Blurring the line between club producer and pop star, Sega Bodega explores vulnerable masculinity.
The opening track, "2 Strong," sets the precedent for the entire album, as AutoTune vocals and seductive lyrics are woven together with fingerpicked guitar before his R&B choral style adds the completing layer. Anyone who dabbled in emo 15 years ago may recognise the dramatic breakdown in "Masochism," reminiscent of the the pop-punk band Hellogoodbye—it's one of the LP's best moments. Sega Bodega's wide musical repertoire and focus on narrative development is most apparent on tracks like these. Detailing a hate-love affair with alcohol on "Masochism," he sings, "It's not sadism that tempts me / I just know I feel so empty / Unless I'm down here with you."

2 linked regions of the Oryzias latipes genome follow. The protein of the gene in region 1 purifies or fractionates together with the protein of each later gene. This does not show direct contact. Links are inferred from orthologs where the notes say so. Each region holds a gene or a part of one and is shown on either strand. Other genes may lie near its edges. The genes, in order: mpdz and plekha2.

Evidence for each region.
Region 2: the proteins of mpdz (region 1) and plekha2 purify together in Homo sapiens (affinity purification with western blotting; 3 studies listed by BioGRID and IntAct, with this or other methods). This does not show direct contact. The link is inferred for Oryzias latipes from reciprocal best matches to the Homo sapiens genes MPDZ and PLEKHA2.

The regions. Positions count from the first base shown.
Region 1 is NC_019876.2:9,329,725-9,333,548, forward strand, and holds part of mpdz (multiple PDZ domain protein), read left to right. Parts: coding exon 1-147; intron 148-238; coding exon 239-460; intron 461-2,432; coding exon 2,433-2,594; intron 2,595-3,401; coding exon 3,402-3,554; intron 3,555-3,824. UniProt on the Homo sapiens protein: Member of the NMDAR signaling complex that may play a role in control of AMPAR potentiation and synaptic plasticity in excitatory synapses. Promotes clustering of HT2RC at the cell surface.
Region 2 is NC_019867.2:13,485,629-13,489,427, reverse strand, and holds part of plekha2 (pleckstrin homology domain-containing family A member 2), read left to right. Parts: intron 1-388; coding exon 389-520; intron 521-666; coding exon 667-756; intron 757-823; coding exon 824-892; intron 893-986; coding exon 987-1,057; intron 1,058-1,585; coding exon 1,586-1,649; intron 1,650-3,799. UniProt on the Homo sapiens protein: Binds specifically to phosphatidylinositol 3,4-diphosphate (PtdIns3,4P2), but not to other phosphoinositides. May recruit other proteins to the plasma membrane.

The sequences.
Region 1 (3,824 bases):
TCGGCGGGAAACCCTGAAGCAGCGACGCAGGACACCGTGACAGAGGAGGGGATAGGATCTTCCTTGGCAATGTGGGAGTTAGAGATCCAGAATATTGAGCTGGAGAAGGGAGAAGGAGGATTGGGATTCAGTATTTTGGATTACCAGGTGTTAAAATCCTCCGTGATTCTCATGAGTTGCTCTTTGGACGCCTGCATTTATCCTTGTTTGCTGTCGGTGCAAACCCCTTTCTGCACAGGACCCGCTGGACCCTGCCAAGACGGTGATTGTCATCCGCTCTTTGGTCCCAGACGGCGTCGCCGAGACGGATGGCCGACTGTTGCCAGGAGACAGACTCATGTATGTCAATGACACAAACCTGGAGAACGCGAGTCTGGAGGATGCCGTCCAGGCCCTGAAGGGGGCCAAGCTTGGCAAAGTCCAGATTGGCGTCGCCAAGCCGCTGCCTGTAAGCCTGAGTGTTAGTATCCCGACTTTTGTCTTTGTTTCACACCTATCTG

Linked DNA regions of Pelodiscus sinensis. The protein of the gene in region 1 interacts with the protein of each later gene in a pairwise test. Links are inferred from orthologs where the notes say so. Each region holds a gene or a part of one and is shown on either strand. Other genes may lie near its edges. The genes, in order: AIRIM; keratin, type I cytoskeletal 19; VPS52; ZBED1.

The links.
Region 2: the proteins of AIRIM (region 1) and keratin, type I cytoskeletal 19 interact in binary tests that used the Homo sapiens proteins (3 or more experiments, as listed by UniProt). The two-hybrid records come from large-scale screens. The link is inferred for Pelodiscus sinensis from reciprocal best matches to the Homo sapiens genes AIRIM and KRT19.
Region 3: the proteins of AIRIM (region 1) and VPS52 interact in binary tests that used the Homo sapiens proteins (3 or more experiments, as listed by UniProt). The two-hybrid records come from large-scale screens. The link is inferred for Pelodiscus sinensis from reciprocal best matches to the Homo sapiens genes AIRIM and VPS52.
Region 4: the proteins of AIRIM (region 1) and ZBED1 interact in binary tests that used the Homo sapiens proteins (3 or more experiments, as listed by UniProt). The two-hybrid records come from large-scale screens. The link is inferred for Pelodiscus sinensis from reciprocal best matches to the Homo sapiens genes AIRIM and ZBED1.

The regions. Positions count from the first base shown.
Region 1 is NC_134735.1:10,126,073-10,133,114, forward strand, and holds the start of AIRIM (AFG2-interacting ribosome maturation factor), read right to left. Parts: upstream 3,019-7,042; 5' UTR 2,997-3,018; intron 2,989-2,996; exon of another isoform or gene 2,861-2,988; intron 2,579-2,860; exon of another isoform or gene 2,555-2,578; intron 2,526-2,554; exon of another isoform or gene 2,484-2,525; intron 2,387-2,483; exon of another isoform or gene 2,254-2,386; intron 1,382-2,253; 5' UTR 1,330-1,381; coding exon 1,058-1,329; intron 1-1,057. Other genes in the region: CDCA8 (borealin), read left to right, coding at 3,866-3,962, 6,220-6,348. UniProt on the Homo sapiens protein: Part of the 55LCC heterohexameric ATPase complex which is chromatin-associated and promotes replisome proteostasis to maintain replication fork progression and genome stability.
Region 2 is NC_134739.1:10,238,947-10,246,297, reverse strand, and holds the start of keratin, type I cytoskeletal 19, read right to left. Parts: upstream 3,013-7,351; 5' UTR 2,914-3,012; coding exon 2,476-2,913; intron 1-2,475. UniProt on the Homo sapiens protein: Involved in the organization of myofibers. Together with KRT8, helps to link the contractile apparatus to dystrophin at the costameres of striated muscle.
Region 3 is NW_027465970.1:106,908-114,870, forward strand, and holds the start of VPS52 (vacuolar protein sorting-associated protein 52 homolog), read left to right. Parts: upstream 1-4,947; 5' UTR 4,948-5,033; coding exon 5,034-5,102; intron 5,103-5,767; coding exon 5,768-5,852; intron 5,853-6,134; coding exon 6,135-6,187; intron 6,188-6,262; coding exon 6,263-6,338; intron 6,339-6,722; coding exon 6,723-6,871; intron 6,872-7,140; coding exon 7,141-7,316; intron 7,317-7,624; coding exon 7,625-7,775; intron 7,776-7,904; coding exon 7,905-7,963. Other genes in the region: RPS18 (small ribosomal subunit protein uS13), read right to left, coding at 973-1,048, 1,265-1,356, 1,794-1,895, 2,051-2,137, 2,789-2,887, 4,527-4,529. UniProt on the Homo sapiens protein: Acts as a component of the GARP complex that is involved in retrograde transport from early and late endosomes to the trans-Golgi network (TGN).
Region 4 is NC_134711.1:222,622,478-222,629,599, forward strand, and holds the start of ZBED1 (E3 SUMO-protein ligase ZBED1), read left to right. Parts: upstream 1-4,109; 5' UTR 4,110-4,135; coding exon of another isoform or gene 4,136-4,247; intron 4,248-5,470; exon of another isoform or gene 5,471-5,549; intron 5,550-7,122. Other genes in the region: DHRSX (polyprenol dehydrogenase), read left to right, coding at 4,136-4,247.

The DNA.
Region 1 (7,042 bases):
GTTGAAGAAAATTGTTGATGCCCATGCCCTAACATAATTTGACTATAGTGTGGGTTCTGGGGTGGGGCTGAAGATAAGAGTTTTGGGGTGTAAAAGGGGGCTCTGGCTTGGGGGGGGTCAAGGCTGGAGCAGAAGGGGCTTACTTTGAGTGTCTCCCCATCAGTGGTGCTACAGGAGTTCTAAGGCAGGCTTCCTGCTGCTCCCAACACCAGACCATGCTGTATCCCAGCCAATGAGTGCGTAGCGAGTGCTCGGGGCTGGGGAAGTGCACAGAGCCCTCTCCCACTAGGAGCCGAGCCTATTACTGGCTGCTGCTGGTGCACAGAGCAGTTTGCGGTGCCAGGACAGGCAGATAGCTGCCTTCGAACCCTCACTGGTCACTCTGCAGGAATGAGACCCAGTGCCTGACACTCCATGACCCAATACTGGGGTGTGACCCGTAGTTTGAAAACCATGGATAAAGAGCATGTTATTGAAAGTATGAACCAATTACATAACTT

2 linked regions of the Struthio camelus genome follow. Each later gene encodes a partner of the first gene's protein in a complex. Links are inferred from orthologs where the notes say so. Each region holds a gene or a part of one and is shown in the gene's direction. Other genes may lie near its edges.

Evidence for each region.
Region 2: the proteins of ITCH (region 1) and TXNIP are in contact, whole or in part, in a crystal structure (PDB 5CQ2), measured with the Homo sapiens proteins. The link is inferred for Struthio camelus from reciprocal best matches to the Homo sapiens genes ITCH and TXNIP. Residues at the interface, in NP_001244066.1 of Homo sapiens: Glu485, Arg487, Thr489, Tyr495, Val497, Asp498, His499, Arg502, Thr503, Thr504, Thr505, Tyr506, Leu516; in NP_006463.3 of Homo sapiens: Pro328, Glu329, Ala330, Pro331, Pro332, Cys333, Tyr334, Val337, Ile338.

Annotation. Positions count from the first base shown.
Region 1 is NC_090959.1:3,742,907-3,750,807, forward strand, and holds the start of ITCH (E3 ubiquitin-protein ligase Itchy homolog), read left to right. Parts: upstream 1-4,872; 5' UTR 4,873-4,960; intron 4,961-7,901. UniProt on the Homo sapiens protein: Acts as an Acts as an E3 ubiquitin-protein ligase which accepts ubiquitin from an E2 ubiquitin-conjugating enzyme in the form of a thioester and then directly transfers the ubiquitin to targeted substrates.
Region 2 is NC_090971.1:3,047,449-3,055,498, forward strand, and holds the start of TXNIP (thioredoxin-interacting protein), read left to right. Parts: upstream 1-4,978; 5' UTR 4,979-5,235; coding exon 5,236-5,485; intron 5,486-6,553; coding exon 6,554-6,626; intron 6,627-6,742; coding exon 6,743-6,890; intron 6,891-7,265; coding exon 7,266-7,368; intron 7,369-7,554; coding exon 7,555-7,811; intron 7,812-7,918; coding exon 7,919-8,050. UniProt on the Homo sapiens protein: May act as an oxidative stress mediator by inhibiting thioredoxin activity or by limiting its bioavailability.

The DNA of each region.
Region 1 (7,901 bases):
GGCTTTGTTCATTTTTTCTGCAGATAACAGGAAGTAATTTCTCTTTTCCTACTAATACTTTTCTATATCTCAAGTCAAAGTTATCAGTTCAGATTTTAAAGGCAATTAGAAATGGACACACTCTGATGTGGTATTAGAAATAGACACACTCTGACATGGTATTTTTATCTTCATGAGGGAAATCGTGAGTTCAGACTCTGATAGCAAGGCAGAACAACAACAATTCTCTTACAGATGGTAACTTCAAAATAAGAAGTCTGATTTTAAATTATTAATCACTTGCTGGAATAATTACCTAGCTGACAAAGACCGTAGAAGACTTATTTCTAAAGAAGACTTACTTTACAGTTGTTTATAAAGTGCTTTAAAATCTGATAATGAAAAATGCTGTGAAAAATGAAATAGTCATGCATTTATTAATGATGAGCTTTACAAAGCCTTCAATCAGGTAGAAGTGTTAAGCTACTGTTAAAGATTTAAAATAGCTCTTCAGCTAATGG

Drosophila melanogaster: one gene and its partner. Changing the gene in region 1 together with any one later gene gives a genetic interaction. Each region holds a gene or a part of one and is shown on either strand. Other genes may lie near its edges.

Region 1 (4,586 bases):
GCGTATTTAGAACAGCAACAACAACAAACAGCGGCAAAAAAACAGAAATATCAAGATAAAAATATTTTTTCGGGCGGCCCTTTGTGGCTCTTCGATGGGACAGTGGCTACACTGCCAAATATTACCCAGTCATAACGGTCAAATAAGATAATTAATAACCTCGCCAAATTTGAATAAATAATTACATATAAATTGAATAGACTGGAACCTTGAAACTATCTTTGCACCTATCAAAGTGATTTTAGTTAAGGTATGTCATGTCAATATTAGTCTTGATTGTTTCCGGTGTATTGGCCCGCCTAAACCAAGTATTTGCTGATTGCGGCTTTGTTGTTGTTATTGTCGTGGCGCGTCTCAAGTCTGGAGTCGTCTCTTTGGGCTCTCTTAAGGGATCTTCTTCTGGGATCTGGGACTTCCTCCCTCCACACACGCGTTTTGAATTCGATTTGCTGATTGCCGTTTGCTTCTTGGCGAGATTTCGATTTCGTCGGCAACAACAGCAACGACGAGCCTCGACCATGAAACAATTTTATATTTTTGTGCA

"Raising Hell" is the archetypal Sega Bodega track: ASMR-style intro, stripped-back trap beat and layered AutoTune, which profess that "No one's around and I'm horny with my phone, leaving all you on uhm." "U Got The Fever," another ode to chaotic behaviour, depicts the internal fight with whether to entertain a foolish hook-up.
But perhaps the LP's most significant track is "Calvin," a heartfelt tribute to Sega Bodega's late friend. A couple of days after Salvador's release, he posted a message addressing mental health among young men, who were, he said, "raised and trained to be emotionally stunted and literally denied the ability to [show] weakness." In other words, Sega Bodega wants us to hold each other close before it's too late. Beautifully melting together sweet piano chords with a conversation between himself and Calvin, the track approaches the subject of suicide and loss considerately while remaining audibly unique to Sega Bodega.